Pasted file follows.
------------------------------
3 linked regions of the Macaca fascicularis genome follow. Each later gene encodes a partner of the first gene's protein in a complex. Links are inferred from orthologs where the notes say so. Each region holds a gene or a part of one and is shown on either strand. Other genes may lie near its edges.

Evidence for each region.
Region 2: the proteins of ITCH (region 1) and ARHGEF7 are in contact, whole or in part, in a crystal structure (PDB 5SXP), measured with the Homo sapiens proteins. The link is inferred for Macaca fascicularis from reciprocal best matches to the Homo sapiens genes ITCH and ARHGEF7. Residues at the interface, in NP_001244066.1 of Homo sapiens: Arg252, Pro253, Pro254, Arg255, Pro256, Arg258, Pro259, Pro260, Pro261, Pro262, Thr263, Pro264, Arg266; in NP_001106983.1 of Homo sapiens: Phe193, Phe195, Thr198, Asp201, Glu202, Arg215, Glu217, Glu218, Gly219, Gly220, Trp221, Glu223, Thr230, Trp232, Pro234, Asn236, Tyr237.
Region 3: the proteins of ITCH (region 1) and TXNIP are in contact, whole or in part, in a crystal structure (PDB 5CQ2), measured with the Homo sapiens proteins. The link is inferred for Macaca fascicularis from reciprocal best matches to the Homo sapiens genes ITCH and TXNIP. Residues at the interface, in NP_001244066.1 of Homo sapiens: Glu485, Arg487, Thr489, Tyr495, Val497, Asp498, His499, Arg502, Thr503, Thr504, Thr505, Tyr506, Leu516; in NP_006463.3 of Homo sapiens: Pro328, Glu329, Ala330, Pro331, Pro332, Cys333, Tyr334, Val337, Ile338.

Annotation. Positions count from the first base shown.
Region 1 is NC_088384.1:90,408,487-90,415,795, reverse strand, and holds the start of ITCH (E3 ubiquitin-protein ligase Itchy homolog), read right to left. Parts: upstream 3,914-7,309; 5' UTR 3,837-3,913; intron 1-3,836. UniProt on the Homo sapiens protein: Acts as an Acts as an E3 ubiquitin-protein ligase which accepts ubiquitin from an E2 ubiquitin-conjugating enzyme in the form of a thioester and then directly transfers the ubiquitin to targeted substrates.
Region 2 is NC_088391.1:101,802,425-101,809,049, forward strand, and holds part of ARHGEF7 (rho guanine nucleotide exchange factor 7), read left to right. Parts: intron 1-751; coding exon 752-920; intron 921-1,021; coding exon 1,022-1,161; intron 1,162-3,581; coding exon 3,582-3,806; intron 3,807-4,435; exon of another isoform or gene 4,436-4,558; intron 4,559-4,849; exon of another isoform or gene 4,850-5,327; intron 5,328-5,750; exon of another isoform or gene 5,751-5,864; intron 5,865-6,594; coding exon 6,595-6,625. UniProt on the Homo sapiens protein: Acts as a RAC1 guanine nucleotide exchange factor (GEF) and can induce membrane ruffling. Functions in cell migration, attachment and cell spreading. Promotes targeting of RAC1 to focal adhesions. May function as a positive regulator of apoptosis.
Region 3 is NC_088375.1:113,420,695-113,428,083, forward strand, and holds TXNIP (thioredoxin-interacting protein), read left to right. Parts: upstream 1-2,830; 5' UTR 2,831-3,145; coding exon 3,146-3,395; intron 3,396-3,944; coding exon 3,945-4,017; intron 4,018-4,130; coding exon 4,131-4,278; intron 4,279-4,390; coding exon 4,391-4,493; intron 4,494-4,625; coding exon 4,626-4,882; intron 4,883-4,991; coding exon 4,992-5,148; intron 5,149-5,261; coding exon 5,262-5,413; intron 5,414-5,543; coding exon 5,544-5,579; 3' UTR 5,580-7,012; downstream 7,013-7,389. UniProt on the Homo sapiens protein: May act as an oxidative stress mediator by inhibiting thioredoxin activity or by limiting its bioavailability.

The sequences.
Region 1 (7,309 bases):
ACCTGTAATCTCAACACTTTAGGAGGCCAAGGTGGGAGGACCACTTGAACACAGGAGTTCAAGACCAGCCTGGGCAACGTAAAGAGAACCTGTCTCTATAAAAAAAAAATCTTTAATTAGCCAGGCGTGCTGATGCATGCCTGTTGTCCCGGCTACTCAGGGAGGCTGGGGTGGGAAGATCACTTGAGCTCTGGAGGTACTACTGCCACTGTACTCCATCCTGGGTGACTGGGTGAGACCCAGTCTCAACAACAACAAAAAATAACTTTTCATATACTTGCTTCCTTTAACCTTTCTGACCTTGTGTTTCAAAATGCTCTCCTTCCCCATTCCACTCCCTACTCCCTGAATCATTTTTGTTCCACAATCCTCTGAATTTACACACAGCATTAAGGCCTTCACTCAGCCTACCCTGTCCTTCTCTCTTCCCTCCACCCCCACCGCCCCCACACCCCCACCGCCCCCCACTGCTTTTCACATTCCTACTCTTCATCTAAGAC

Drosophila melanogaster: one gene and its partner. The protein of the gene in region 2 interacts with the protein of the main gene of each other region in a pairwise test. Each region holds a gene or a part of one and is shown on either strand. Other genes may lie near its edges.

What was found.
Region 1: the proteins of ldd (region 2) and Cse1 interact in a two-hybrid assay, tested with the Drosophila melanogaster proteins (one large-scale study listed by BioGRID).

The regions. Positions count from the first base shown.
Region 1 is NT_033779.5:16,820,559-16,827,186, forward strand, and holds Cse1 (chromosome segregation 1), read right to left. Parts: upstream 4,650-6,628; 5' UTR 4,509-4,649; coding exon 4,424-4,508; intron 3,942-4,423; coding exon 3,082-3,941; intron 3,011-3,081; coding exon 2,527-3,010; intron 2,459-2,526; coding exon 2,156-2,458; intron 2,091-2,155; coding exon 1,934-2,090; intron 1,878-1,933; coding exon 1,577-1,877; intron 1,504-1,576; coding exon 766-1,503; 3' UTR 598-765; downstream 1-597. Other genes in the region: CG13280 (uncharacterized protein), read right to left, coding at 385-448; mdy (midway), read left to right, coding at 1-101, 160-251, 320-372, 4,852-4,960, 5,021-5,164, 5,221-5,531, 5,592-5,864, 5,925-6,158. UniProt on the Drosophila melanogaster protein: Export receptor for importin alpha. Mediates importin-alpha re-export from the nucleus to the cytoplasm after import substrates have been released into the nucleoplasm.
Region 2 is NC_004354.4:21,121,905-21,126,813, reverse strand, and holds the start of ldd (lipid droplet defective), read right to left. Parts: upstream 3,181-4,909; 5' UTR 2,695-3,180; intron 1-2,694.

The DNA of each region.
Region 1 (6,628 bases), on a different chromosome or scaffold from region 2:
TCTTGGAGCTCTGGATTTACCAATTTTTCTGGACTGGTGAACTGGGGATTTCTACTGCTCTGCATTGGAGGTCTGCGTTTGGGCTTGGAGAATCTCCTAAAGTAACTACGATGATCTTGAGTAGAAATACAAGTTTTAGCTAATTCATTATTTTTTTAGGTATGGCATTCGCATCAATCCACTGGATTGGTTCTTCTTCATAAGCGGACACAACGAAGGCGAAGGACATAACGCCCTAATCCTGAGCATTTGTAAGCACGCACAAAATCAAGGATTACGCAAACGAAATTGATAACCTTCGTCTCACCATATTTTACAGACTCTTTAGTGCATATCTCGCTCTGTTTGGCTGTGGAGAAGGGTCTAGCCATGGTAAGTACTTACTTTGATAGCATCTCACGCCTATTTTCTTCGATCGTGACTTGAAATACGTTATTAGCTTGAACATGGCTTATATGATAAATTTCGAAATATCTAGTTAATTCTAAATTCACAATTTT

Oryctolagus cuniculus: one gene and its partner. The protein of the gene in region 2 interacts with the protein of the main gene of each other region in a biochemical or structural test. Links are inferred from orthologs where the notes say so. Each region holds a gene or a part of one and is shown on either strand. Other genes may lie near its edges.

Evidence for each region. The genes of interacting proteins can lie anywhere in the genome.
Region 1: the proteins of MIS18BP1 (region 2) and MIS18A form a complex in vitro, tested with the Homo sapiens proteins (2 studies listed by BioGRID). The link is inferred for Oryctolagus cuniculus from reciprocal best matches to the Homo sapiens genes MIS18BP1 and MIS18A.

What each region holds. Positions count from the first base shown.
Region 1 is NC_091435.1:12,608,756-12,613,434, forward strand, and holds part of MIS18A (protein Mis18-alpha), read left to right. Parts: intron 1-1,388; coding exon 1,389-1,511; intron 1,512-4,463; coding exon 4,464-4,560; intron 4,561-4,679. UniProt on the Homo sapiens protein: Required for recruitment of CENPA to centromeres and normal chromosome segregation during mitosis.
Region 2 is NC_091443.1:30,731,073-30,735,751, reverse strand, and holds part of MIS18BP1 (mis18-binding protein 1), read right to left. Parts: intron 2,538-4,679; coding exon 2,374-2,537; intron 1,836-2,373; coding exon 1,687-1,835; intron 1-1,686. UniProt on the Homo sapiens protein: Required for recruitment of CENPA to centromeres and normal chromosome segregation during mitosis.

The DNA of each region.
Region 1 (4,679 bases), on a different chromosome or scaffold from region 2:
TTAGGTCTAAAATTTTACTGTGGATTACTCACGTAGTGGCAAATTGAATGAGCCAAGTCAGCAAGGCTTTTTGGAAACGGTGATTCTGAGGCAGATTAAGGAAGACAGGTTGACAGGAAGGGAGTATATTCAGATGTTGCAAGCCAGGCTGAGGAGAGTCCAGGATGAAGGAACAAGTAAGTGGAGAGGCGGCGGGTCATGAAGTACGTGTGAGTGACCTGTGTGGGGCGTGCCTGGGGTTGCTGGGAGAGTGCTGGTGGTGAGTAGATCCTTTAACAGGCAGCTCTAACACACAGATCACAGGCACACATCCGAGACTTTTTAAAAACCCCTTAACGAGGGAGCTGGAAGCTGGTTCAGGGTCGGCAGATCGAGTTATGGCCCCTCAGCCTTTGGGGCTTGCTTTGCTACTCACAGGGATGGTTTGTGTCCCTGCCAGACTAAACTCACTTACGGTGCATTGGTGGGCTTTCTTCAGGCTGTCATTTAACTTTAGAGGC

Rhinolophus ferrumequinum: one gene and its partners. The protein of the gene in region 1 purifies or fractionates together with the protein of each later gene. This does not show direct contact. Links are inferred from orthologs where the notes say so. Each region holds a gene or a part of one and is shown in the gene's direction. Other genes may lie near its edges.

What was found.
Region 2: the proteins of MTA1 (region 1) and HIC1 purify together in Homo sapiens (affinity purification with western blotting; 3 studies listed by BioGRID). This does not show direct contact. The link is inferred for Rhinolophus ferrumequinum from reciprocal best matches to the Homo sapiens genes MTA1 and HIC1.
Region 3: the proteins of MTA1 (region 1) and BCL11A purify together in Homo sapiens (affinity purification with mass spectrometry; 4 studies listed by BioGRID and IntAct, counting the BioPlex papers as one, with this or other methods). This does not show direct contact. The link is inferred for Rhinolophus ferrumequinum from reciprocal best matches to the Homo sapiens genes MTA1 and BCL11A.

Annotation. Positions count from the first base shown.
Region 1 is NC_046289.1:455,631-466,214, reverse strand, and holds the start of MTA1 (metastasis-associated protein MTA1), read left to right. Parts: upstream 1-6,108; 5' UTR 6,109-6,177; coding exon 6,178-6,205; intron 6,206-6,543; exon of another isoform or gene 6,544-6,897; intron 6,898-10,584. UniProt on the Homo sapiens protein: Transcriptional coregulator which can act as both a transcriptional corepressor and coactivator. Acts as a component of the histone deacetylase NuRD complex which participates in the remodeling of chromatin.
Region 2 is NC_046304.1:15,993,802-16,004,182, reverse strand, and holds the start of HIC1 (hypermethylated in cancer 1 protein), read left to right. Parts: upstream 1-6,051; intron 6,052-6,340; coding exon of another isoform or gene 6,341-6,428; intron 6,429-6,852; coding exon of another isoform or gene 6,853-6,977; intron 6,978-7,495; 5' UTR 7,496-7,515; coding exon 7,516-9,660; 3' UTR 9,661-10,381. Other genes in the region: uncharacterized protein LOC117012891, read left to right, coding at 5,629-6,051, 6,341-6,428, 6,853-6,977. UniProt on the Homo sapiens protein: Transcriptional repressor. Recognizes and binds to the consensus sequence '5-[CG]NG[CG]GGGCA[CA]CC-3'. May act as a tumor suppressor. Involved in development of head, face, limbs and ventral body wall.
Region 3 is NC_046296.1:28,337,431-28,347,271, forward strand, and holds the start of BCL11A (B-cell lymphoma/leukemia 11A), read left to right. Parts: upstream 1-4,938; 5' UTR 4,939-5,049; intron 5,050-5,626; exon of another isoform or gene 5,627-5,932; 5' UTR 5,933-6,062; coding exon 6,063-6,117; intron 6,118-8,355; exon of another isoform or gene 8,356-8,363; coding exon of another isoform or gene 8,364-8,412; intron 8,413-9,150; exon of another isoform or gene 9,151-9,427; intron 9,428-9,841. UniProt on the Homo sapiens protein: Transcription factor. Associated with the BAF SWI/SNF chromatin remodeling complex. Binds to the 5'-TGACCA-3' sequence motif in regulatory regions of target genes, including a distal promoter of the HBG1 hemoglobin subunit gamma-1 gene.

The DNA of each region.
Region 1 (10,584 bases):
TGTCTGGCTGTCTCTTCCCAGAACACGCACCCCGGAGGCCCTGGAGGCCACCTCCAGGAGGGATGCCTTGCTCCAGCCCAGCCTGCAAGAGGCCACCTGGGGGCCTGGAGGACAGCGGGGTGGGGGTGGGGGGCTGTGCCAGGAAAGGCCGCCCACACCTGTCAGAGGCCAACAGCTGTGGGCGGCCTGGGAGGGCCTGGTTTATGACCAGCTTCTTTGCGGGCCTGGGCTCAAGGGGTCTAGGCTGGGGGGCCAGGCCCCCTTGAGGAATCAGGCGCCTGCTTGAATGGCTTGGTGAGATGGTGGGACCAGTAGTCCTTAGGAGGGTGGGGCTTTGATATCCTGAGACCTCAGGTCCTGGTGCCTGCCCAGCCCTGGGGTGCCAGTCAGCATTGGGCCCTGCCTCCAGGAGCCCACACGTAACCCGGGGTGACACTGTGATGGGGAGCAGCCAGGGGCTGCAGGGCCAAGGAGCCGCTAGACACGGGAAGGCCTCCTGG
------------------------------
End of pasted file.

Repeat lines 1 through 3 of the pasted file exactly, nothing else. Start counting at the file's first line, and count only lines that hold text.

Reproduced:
3 linked regions of the Macaca fascicularis genome follow. Each later gene encodes a partner of the first gene's protein in a complex. Links are inferred from orthologs where the notes say so. Each region holds a gene or a part of one and is shown on either strand. Other genes may lie near its edges.

Evidence for each region.
Region 2: the proteins of ITCH (region 1) and ARHGEF7 are in contact, whole or in part, in a crystal structure (PDB 5SXP), measured with the Homo sapiens proteins. The link is inferred for Macaca fascicularis from reciprocal best matches to the Homo sapiens genes ITCH and ARHGEF7. Residues at the interface, in NP_001244066.1 of Homo sapiens: Arg252, Pro253, Pro254, Arg255, Pro256, Arg258, Pro259, Pro260, Pro261, Pro262, Thr263, Pro264, Arg266; in NP_001106983.1 of Homo sapiens: Phe193, Phe195, Thr198, Asp201, Glu202, Arg215, Glu217, Glu218, Gly219, Gly220, Trp221, Glu223, Thr230, Trp232, Pro234, Asn236, Tyr237.